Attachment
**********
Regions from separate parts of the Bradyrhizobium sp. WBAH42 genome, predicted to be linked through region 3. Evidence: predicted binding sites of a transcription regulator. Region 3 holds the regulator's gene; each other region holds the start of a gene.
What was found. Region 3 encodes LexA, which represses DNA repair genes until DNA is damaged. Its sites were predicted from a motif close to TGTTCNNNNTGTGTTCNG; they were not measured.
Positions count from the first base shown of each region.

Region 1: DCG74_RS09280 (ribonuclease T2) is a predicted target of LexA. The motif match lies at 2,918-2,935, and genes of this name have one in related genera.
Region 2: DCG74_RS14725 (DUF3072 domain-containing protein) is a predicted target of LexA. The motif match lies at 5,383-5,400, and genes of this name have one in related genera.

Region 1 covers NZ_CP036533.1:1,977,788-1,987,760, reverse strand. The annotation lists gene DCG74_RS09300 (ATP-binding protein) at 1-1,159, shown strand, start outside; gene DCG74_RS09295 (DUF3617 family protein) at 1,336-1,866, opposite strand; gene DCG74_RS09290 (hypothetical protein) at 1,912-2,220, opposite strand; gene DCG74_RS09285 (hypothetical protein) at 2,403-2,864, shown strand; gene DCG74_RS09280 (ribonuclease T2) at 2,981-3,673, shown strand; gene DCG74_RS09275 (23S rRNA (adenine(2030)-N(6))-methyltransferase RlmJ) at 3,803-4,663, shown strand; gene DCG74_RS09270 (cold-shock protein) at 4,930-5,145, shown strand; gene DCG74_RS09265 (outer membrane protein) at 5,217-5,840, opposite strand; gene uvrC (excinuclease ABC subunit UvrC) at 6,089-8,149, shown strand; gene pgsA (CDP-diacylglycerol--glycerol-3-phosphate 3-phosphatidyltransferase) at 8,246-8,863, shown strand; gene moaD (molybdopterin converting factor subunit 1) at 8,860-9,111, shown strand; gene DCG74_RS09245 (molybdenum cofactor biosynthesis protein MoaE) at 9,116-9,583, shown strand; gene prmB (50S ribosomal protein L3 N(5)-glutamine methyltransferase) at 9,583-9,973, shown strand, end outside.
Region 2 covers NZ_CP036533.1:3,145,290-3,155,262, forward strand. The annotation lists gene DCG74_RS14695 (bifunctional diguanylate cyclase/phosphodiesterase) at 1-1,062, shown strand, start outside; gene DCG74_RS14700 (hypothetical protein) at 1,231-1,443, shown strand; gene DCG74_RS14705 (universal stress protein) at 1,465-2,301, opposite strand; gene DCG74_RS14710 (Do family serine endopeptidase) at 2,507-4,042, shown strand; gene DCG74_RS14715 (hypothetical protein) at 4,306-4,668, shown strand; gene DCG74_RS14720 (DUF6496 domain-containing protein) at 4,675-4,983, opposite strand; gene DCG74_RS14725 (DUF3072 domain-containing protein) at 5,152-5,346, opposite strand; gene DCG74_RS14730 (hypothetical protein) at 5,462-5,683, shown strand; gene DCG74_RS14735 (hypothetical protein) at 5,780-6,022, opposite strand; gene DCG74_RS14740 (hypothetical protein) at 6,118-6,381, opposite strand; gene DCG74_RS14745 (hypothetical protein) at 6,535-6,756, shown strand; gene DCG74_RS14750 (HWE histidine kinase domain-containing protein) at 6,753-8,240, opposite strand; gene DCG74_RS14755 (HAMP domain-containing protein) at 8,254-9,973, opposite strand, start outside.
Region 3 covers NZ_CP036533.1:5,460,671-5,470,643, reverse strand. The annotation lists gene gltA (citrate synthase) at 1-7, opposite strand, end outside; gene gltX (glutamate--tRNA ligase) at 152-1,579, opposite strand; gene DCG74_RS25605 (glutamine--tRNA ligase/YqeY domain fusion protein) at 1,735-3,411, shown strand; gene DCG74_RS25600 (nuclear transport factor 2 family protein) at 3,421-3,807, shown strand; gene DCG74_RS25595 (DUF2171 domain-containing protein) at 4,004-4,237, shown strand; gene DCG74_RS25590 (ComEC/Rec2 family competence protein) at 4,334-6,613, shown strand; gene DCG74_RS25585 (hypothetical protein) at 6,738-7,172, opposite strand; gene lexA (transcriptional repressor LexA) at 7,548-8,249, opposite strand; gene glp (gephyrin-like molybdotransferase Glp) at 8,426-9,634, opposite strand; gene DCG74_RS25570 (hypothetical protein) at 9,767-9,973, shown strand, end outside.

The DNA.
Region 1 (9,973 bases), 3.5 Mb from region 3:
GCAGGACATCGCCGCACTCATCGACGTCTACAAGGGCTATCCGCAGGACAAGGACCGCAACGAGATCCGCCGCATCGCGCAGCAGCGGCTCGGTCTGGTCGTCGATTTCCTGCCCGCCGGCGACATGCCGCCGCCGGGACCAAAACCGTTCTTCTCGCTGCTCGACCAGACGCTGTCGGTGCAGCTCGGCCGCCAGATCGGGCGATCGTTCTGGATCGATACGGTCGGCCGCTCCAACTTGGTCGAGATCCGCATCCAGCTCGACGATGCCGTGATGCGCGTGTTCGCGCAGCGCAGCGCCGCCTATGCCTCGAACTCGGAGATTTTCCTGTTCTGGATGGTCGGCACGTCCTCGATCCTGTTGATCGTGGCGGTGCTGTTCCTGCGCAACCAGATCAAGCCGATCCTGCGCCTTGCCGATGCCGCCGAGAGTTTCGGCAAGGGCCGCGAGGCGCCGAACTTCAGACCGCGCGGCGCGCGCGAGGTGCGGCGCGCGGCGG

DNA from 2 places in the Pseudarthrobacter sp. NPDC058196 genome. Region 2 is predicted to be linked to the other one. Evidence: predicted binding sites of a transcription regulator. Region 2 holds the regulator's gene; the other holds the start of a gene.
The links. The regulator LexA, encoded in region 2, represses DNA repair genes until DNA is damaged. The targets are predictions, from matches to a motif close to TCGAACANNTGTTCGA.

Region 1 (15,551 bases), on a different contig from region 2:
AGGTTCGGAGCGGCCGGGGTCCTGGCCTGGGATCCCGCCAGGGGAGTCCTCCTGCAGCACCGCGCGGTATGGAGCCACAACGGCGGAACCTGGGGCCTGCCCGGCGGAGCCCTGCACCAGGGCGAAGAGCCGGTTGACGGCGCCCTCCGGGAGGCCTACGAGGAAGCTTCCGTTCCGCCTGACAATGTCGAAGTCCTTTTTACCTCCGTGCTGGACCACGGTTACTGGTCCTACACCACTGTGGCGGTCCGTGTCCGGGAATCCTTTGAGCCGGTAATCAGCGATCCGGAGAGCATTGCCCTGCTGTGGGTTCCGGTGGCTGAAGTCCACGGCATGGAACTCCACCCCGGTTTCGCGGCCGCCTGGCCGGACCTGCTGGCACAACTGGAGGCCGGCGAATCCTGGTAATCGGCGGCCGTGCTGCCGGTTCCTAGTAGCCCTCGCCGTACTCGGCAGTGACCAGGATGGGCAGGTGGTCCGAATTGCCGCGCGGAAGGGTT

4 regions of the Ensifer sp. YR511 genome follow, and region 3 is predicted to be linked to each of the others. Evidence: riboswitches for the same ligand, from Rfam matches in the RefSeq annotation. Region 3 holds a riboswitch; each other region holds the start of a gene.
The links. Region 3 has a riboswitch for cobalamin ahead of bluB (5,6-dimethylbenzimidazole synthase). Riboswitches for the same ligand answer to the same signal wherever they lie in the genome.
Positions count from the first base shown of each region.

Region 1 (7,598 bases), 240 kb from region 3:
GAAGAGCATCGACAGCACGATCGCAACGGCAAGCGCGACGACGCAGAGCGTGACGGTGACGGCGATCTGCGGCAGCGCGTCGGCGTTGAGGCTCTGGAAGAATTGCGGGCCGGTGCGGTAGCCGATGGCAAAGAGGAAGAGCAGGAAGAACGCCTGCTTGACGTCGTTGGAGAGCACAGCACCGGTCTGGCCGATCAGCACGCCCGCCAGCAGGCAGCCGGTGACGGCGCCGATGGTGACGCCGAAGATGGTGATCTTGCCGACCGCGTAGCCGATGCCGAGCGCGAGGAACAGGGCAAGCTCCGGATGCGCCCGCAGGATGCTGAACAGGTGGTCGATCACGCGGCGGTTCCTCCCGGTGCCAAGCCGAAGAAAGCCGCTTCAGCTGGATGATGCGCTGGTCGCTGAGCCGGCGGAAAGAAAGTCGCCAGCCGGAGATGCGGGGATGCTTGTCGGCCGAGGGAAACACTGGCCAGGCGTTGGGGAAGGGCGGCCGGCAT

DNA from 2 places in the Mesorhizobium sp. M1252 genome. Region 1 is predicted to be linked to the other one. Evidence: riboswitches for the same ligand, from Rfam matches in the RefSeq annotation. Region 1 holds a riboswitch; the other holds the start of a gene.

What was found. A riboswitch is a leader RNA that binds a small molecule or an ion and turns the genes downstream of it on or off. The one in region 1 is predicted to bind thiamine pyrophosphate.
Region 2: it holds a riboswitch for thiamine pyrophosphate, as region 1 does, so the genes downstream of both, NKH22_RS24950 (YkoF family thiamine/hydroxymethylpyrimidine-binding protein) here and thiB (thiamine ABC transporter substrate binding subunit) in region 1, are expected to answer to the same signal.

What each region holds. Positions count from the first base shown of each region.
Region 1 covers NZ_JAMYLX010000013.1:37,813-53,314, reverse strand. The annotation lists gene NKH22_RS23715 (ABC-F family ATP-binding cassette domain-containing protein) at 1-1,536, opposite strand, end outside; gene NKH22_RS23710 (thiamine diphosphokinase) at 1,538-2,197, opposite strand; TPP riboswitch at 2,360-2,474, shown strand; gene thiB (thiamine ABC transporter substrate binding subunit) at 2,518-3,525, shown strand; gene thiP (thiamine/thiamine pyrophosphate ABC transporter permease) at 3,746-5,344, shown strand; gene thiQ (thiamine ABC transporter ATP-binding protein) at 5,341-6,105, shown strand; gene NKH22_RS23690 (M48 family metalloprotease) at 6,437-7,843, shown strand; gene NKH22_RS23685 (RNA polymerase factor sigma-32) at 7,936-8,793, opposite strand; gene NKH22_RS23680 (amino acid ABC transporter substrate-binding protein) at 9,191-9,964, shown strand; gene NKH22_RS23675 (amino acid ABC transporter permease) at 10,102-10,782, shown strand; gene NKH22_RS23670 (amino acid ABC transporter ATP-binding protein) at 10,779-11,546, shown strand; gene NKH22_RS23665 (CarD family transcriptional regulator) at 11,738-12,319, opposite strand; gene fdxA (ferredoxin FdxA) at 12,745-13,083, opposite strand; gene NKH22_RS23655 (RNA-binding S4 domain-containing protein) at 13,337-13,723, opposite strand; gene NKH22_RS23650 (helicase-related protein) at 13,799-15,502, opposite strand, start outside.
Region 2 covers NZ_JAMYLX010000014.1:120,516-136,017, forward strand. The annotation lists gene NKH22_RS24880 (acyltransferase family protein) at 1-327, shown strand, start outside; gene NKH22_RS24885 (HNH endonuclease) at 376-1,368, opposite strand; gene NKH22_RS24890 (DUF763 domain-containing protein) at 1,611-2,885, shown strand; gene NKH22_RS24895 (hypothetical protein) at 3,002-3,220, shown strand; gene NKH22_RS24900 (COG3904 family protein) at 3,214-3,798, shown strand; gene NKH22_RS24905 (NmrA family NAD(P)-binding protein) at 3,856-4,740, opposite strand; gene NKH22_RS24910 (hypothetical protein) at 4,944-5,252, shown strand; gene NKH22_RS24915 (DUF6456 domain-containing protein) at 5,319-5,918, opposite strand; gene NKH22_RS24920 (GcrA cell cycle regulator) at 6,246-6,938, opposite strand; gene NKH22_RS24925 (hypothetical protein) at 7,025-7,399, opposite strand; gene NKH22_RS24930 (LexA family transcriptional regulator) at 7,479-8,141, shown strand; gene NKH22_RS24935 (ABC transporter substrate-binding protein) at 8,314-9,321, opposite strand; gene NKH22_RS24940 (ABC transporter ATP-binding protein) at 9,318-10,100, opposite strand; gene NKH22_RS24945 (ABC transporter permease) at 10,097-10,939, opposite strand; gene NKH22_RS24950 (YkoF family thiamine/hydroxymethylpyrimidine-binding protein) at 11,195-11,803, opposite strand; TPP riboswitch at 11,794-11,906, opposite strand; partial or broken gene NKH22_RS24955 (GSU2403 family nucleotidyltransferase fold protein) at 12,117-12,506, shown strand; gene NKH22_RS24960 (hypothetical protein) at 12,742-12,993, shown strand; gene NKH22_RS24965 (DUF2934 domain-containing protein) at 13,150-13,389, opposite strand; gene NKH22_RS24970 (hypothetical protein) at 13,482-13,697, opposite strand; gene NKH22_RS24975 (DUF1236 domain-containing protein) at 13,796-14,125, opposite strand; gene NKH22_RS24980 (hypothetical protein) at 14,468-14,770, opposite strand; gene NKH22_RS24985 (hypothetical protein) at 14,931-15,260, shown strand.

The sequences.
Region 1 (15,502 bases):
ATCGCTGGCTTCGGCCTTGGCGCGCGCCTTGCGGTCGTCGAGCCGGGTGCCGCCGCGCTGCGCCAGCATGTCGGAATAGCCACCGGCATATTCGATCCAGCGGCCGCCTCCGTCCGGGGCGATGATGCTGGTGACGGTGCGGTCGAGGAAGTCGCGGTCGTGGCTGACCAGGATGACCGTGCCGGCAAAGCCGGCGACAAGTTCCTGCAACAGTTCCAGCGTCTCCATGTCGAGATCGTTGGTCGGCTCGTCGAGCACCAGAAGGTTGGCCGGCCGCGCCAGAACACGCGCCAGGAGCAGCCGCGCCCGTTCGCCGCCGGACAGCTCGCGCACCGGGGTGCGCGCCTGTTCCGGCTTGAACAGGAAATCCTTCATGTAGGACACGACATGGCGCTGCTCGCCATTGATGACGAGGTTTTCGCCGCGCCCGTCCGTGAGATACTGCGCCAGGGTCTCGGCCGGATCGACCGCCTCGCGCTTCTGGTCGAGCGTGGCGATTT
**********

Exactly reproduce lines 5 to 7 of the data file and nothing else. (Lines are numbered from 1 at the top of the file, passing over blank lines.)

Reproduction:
Region 2: DCG74_RS14725 (DUF3072 domain-containing protein) is a predicted target of LexA. The motif match lies at 5,383-5,400, and genes of this name have one in related genera.

Region 1 covers NZ_CP036533.1:1,977,788-1,987,760, reverse strand. The annotation lists gene DCG74_RS09300 (ATP-binding protein) at 1-1,159, shown strand, start outside; gene DCG74_RS09295 (DUF3617 family protein) at 1,336-1,866, opposite strand; gene DCG74_RS09290 (hypothetical protein) at 1,912-2,220, opposite strand; gene DCG74_RS09285 (hypothetical protein) at 2,403-2,864, shown strand; gene DCG74_RS09280 (ribonuclease T2) at 2,981-3,673, shown strand; gene DCG74_RS09275 (23S rRNA (adenine(2030)-N(6))-methyltransferase RlmJ) at 3,803-4,663, shown strand; gene DCG74_RS09270 (cold-shock protein) at 4,930-5,145, shown strand; gene DCG74_RS09265 (outer membrane protein) at 5,217-5,840, opposite strand; gene uvrC (excinuclease ABC subunit UvrC) at 6,089-8,149, shown strand; gene pgsA (CDP-diacylglycerol--glycerol-3-phosphate 3-phosphatidyltransferase) at 8,246-8,863, shown strand; gene moaD (molybdopterin converting factor subunit 1) at 8,860-9,111, shown strand; gene DCG74_RS09245 (molybdenum cofactor biosynthesis protein MoaE) at 9,116-9,583, shown strand; gene prmB (50S ribosomal protein L3 N(5)-glutamine methyltransferase) at 9,583-9,973, shown strand, end outside.
Region 2 covers NZ_CP036533.1:3,145,290-3,155,262, forward strand. The annotation lists gene DCG74_RS14695 (bifunctional diguanylate cyclase/phosphodiesterase) at 1-1,062, shown strand, start outside; gene DCG74_RS14700 (hypothetical protein) at 1,231-1,443, shown strand; gene DCG74_RS14705 (universal stress protein) at 1,465-2,301, opposite strand; gene DCG74_RS14710 (Do family serine endopeptidase) at 2,507-4,042, shown strand; gene DCG74_RS14715 (hypothetical protein) at 4,306-4,668, shown strand; gene DCG74_RS14720 (DUF6496 domain-containing protein) at 4,675-4,983, opposite strand; gene DCG74_RS14725 (DUF3072 domain-containing protein) at 5,152-5,346, opposite strand; gene DCG74_RS14730 (hypothetical protein) at 5,462-5,683, shown strand; gene DCG74_RS14735 (hypothetical protein) at 5,780-6,022, opposite strand; gene DCG74_RS14740 (hypothetical protein) at 6,118-6,381, opposite strand; gene DCG74_RS14745 (hypothetical protein) at 6,535-6,756, shown strand; gene DCG74_RS14750 (HWE histidine kinase domain-containing protein) at 6,753-8,240, opposite strand; gene DCG74_RS14755 (HAMP domain-containing protein) at 8,254-9,973, opposite strand, start outside.